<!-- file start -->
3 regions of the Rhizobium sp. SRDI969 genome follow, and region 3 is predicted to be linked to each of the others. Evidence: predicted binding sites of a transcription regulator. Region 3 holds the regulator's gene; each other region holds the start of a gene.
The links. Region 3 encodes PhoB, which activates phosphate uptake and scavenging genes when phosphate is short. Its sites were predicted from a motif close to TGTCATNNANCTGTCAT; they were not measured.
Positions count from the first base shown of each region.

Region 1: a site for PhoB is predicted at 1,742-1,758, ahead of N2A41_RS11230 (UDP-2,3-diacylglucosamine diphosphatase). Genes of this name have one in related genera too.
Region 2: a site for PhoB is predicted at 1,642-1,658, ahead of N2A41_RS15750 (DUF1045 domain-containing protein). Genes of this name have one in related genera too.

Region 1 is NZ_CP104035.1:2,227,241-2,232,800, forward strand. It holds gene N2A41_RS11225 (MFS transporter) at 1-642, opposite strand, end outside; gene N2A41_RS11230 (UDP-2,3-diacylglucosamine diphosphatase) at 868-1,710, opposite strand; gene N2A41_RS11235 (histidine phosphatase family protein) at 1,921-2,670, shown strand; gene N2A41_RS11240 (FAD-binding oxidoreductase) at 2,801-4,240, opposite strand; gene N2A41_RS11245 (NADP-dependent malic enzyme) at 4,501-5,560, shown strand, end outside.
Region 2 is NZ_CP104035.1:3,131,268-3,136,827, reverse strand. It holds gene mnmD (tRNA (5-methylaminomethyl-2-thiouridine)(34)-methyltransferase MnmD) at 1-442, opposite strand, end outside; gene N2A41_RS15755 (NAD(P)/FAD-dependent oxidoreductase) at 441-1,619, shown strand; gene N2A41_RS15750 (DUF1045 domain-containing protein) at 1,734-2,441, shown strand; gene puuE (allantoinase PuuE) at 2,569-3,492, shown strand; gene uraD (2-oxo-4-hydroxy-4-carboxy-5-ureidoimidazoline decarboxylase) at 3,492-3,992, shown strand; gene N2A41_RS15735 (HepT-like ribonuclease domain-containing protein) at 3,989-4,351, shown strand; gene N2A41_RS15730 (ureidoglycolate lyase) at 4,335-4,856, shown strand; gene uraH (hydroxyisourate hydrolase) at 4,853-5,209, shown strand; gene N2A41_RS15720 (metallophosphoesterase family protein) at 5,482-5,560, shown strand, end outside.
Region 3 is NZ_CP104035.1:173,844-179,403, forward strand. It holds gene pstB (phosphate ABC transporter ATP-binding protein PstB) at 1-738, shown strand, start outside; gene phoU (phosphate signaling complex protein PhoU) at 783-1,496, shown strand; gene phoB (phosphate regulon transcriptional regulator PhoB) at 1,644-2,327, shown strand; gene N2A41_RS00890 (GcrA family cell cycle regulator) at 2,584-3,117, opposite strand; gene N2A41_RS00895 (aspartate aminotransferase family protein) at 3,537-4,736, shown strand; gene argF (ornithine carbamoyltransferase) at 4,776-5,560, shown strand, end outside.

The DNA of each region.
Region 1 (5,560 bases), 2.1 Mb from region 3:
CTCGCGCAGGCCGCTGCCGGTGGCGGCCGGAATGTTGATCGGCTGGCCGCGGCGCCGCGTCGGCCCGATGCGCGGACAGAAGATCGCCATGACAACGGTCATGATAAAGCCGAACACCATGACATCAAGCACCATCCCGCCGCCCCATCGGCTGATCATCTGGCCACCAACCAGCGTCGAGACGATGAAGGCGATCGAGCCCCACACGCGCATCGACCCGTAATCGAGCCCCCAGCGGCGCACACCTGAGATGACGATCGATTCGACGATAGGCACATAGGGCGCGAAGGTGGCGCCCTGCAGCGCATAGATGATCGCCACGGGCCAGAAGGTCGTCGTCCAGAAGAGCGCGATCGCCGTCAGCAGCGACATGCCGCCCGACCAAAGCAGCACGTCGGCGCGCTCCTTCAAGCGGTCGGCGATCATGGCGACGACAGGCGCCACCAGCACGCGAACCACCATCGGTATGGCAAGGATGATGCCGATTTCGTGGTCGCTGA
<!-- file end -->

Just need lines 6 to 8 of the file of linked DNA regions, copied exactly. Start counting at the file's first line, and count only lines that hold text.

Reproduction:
Region 1 is NZ_CP104035.1:2,227,241-2,232,800, forward strand. It holds gene N2A41_RS11225 (MFS transporter) at 1-642, opposite strand, end outside; gene N2A41_RS11230 (UDP-2,3-diacylglucosamine diphosphatase) at 868-1,710, opposite strand; gene N2A41_RS11235 (histidine phosphatase family protein) at 1,921-2,670, shown strand; gene N2A41_RS11240 (FAD-binding oxidoreductase) at 2,801-4,240, opposite strand; gene N2A41_RS11245 (NADP-dependent malic enzyme) at 4,501-5,560, shown strand, end outside.
Region 2 is NZ_CP104035.1:3,131,268-3,136,827, reverse strand. It holds gene mnmD (tRNA (5-methylaminomethyl-2-thiouridine)(34)-methyltransferase MnmD) at 1-442, opposite strand, end outside; gene N2A41_RS15755 (NAD(P)/FAD-dependent oxidoreductase) at 441-1,619, shown strand; gene N2A41_RS15750 (DUF1045 domain-containing protein) at 1,734-2,441, shown strand; gene puuE (allantoinase PuuE) at 2,569-3,492, shown strand; gene uraD (2-oxo-4-hydroxy-4-carboxy-5-ureidoimidazoline decarboxylase) at 3,492-3,992, shown strand; gene N2A41_RS15735 (HepT-like ribonuclease domain-containing protein) at 3,989-4,351, shown strand; gene N2A41_RS15730 (ureidoglycolate lyase) at 4,335-4,856, shown strand; gene uraH (hydroxyisourate hydrolase) at 4,853-5,209, shown strand; gene N2A41_RS15720 (metallophosphoesterase family protein) at 5,482-5,560, shown strand, end outside.
Region 3 is NZ_CP104035.1:173,844-179,403, forward strand. It holds gene pstB (phosphate ABC transporter ATP-binding protein PstB) at 1-738, shown strand, start outside; gene phoU (phosphate signaling complex protein PhoU) at 783-1,496, shown strand; gene phoB (phosphate regulon transcriptional regulator PhoB) at 1,644-2,327, shown strand; gene N2A41_RS00890 (GcrA family cell cycle regulator) at 2,584-3,117, opposite strand; gene N2A41_RS00895 (aspartate aminotransferase family protein) at 3,537-4,736, shown strand; gene argF (ornithine carbamoyltransferase) at 4,776-5,560, shown strand, end outside.